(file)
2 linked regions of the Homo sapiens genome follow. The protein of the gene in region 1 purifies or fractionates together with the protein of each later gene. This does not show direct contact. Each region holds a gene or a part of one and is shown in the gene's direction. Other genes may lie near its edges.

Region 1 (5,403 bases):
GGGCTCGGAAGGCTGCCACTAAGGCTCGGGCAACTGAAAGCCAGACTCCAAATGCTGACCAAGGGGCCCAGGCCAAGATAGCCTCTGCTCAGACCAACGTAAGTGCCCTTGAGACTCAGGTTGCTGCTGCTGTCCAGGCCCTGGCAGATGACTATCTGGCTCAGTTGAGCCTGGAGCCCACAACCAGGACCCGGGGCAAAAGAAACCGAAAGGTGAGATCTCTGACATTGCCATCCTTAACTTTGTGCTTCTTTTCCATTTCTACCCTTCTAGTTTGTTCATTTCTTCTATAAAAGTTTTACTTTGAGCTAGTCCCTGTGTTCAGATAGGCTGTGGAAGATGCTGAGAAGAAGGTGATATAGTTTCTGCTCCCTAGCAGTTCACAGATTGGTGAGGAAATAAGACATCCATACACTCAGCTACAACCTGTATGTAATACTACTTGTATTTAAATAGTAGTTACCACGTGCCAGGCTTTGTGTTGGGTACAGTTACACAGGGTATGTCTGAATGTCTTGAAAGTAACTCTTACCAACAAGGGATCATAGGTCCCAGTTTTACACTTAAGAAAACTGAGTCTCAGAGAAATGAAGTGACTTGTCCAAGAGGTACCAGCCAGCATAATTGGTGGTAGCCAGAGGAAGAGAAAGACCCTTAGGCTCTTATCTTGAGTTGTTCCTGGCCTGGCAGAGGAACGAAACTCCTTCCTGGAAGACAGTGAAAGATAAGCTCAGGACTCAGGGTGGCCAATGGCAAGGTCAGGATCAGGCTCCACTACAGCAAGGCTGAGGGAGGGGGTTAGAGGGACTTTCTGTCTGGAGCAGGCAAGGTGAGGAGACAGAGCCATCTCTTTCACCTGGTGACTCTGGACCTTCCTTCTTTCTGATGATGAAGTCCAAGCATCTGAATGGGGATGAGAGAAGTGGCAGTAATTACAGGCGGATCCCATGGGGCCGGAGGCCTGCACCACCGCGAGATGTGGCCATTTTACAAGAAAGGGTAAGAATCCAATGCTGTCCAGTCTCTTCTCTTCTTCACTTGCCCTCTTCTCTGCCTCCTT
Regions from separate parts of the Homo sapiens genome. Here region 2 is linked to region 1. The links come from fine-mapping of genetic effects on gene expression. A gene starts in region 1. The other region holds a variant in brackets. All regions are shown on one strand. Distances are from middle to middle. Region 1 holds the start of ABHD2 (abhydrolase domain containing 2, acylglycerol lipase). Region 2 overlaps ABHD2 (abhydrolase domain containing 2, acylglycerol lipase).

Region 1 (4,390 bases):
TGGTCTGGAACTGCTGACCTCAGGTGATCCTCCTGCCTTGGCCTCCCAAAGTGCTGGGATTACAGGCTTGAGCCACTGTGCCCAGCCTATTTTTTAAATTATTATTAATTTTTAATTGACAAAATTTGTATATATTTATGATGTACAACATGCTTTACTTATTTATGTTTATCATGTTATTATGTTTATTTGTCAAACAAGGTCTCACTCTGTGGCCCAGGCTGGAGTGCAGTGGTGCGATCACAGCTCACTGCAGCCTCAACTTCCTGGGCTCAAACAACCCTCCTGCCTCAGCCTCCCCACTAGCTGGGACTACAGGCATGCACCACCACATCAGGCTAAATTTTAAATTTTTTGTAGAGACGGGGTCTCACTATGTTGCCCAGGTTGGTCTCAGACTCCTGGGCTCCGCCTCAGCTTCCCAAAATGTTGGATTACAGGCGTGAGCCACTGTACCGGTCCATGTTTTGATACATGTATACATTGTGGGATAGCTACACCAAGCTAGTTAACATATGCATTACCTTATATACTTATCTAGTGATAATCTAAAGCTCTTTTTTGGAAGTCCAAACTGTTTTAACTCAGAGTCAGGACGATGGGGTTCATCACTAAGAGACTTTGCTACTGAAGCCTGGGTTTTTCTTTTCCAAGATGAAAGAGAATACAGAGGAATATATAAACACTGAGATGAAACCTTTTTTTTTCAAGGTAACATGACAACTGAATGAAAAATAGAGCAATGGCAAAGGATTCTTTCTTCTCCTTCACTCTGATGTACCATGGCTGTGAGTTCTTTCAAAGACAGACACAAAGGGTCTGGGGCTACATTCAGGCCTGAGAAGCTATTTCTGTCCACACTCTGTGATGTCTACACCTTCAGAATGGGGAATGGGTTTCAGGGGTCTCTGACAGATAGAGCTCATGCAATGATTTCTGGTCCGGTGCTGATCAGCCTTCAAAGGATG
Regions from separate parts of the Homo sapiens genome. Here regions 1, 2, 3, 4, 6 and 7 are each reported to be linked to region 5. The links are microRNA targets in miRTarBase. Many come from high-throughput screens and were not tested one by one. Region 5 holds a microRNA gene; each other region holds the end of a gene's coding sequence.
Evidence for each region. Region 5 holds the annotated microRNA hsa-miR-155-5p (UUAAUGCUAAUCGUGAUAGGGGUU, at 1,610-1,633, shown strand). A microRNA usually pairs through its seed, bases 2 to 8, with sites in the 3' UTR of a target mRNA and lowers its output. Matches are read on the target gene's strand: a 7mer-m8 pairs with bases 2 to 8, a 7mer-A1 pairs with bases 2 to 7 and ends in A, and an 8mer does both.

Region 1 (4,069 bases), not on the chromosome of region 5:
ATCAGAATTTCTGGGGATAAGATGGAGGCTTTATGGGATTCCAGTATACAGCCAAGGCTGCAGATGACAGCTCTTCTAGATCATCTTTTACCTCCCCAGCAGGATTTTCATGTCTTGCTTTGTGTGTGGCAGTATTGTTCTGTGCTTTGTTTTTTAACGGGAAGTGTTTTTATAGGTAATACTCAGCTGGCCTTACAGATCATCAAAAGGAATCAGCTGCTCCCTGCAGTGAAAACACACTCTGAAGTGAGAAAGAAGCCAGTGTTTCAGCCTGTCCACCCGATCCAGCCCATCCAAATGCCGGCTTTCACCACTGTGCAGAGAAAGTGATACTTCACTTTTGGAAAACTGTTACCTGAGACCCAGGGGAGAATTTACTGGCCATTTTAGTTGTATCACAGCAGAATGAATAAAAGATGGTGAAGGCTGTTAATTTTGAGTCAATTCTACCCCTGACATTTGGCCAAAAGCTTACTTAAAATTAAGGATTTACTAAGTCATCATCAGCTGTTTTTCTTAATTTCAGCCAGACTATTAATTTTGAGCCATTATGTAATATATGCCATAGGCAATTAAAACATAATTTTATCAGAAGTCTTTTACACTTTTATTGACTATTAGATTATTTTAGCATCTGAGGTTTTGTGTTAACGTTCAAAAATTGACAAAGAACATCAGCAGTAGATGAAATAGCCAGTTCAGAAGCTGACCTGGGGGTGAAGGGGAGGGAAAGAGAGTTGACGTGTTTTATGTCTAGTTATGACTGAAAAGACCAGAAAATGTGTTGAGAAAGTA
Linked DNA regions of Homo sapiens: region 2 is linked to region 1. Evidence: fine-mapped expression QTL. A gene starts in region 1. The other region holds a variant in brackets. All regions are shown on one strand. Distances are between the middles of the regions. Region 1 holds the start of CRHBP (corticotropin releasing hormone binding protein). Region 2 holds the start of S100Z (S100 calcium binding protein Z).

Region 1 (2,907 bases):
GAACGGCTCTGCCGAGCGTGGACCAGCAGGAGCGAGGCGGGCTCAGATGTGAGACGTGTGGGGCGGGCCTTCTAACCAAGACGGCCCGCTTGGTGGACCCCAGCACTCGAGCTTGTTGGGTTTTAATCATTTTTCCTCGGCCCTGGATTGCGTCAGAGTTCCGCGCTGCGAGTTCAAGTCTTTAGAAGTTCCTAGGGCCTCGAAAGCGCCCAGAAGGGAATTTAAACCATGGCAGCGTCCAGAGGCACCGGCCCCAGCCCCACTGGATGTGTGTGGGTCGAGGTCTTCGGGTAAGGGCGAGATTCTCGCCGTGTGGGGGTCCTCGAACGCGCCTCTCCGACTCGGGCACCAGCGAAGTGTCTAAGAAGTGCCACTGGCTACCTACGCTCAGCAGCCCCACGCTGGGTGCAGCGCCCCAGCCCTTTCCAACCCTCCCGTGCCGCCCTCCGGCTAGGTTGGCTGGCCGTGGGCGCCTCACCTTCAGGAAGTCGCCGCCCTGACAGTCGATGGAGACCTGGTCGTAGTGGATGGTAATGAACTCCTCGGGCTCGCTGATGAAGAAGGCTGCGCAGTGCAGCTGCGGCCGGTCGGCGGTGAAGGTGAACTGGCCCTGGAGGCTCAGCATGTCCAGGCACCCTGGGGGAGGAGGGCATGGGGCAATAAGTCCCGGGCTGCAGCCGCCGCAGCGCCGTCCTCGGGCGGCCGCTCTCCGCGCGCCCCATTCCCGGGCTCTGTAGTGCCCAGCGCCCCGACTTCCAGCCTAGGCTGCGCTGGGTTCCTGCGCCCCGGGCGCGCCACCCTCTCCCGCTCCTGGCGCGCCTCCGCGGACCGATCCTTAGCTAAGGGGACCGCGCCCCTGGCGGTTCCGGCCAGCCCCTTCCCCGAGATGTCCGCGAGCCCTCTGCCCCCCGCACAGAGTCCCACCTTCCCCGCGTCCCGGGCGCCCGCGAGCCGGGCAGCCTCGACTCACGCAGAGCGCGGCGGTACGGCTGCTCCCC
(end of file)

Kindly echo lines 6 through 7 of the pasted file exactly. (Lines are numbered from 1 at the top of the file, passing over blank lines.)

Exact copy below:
TGGTCTGGAACTGCTGACCTCAGGTGATCCTCCTGCCTTGGCCTCCCAAAGTGCTGGGATTACAGGCTTGAGCCACTGTGCCCAGCCTATTTTTTAAATTATTATTAATTTTTAATTGACAAAATTTGTATATATTTATGATGTACAACATGCTTTACTTATTTATGTTTATCATGTTATTATGTTTATTTGTCAAACAAGGTCTCACTCTGTGGCCCAGGCTGGAGTGCAGTGGTGCGATCACAGCTCACTGCAGCCTCAACTTCCTGGGCTCAAACAACCCTCCTGCCTCAGCCTCCCCACTAGCTGGGACTACAGGCATGCACCACCACATCAGGCTAAATTTTAAATTTTTTGTAGAGACGGGGTCTCACTATGTTGCCCAGGTTGGTCTCAGACTCCTGGGCTCCGCCTCAGCTTCCCAAAATGTTGGATTACAGGCGTGAGCCACTGTACCGGTCCATGTTTTGATACATGTATACATTGTGGGATAGCTACACCAAGCTAGTTAACATATGCATTACCTTATATACTTATCTAGTGATAATCTAAAGCTCTTTTTTGGAAGTCCAAACTGTTTTAACTCAGAGTCAGGACGATGGGGTTCATCACTAAGAGACTTTGCTACTGAAGCCTGGGTTTTTCTTTTCCAAGATGAAAGAGAATACAGAGGAATATATAAACACTGAGATGAAACCTTTTTTTTTCAAGGTAACATGACAACTGAATGAAAAATAGAGCAATGGCAAAGGATTCTTTCTTCTCCTTCACTCTGATGTACCATGGCTGTGAGTTCTTTCAAAGACAGACACAAAGGGTCTGGGGCTACATTCAGGCCTGAGAAGCTATTTCTGTCCACACTCTGTGATGTCTACACCTTCAGAATGGGGAATGGGTTTCAGGGGTCTCTGACAGATAGAGCTCATGCAATGATTTCTGGTCCGGTGCTGATCAGCCTTCAAAGGATG
Regions from separate parts of the Homo sapiens genome. Here regions 1, 2, 3, 4, 6 and 7 are each reported to be linked to region 5. The links are microRNA targets in miRTarBase. Many come from high-throughput screens and were not tested one by one. Region 5 holds a microRNA gene; each other region holds the end of a gene's coding sequence.